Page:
The Cessation of Arms

During 1643, the negotiations for an alliance between the English Parliament and the Scottish Covenanters forced King Charles to seek military help from Ireland. Initially, the Earl of Antrim tried to revive his plan for an attack on Scotland first envisaged during the Bishops' Wars. Antrim wanted to negotiate a secret treaty between Irish Royalists and the Confederates to mount a joint attack on the Ulster Scots. From Ulster, the combined Irish army would invade Scotland via the western isles to link up with a second army raised by Antrim and Scottish Royalists, while a third Royalist army invaded from England. Antrim's ambitious plan had little hope of succeeding and in any case it was made public in May 1643 when he was taken prisoner by Covenanter forces in Ulster. His captured correspondence revealed full details of the plot and encouraged the Covenanters and the English Parliament to hurry ahead with negotiations for the Solemn League and Covenant. This in turn prompted the King to step up negotiations for a treaty with the Confederates.

On the King's behalf, the Marquis of Ormond entered into negotiations with Viscount Mountgarret of the Confederates in April 1643. Despite opposition from Irish Catholics at Kilkenny, a one-year cease-fire, the Cessation of Arms, was signed in September 1643. In exchange for contributions of money and supplies to the Royalists in England, the Confederates were allowed to retain control of all the lands they had captured in Ireland. In addition, the King promised to consider granting freedom of worship to Catholics and making constitutional reforms in Ireland. Confederate representatives went to Oxford to negotiate a permanent treaty, but this came to nothing because the King was reluctant to antagonise his Protestant supporters.

The Cessation allowed government troops stationed in Ireland to return to England to fight for the Royalists. However, Parliament used the situation to political advantage by implying that the returning troops were bloodthirsty Irish papists, thus playing upon the worst fears of English Protestants. At the same time as the Cessation, the Scottish Covenanters joined the civil war in England on the side of Parliament. The Scots refused to recognise the Cessation and Monro's army remained active in Ulster, though the Protestant Lagan army was divided over whether to accept the Cessation or the Covenant. In Munster, Lord Inchiquin changed sides and declared for Parliament in July 1644, partly because he repudiated the King's dealings with the Catholic Confederacy, partly because the King refused to appoint him Lord-President of Munster.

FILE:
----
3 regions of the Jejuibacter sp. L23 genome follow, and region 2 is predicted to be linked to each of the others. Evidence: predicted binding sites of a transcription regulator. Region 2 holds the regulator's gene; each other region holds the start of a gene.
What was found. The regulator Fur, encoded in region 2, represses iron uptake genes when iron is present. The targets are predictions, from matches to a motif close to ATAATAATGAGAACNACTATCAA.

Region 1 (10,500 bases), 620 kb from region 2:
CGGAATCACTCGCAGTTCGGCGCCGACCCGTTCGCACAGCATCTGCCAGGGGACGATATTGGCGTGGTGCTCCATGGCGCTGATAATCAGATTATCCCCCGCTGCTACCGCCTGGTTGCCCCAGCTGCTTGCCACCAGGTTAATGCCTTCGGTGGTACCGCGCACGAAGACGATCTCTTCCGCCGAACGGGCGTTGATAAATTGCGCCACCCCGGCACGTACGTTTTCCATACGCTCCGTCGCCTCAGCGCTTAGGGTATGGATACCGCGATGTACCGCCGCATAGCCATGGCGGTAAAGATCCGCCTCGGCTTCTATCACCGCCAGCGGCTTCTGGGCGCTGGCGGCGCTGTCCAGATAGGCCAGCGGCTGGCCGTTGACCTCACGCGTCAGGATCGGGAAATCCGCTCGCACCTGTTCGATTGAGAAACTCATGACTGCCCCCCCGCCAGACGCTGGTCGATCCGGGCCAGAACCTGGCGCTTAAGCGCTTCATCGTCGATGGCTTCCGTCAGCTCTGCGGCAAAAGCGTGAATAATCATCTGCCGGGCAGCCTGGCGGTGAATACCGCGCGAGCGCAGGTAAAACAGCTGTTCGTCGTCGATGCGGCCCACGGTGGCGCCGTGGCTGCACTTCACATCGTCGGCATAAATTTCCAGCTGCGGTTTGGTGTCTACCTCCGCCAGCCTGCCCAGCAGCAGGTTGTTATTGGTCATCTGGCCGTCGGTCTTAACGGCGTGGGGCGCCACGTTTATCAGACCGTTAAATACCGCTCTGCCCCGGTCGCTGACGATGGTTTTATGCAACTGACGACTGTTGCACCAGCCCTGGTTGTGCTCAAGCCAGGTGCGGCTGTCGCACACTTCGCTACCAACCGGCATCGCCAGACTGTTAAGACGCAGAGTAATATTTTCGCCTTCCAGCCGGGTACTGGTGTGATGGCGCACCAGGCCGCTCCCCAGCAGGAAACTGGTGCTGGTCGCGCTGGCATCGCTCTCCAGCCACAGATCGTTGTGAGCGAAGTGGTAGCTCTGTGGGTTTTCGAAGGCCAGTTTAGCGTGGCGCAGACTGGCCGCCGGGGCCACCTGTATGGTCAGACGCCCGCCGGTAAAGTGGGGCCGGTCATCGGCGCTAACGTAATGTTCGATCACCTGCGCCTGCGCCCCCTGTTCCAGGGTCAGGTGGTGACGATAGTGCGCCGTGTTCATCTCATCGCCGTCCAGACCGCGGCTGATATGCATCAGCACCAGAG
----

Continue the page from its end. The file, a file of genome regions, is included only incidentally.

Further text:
Early in 1644, the Earl of Antrim tried to persuade the Supreme Council to back his proposal to send 2,000 Confederate soldiers against the Covenanters in Scotland and a further 10,000 against the Parliamentarians in England. The Council agreed to send a force to Scotland but the plan to send Irish troops to England was rejected when negotiations between Confederate representatives and the King at Oxford broke down. In June 1644, a force of 1,600 Confederate soldiers under the command of Alasdair MacColla left for Scotland. These veterans formed the nucleus of the army commanded by the Marquis of Montrose in his spectacular Scottish campaign against the Covenanters during 1644-5.


S.R. Gardiner, History of the Great Civil War vol. i, (London 1888)

Pádraig Lenihan, Confederate Catholics at War 1641-49, (Cork 2001)

C.P. Meehan, The Confederation of Kilkenny (Dublin 1846)

Jane Ohlmeyer, The Civil Wars in Ireland (in The Civil Wars, a military history of England, Scotland and Ireland 1638-60), Oxford 1998

C.V. Wedgwood, The King's War (London 1955)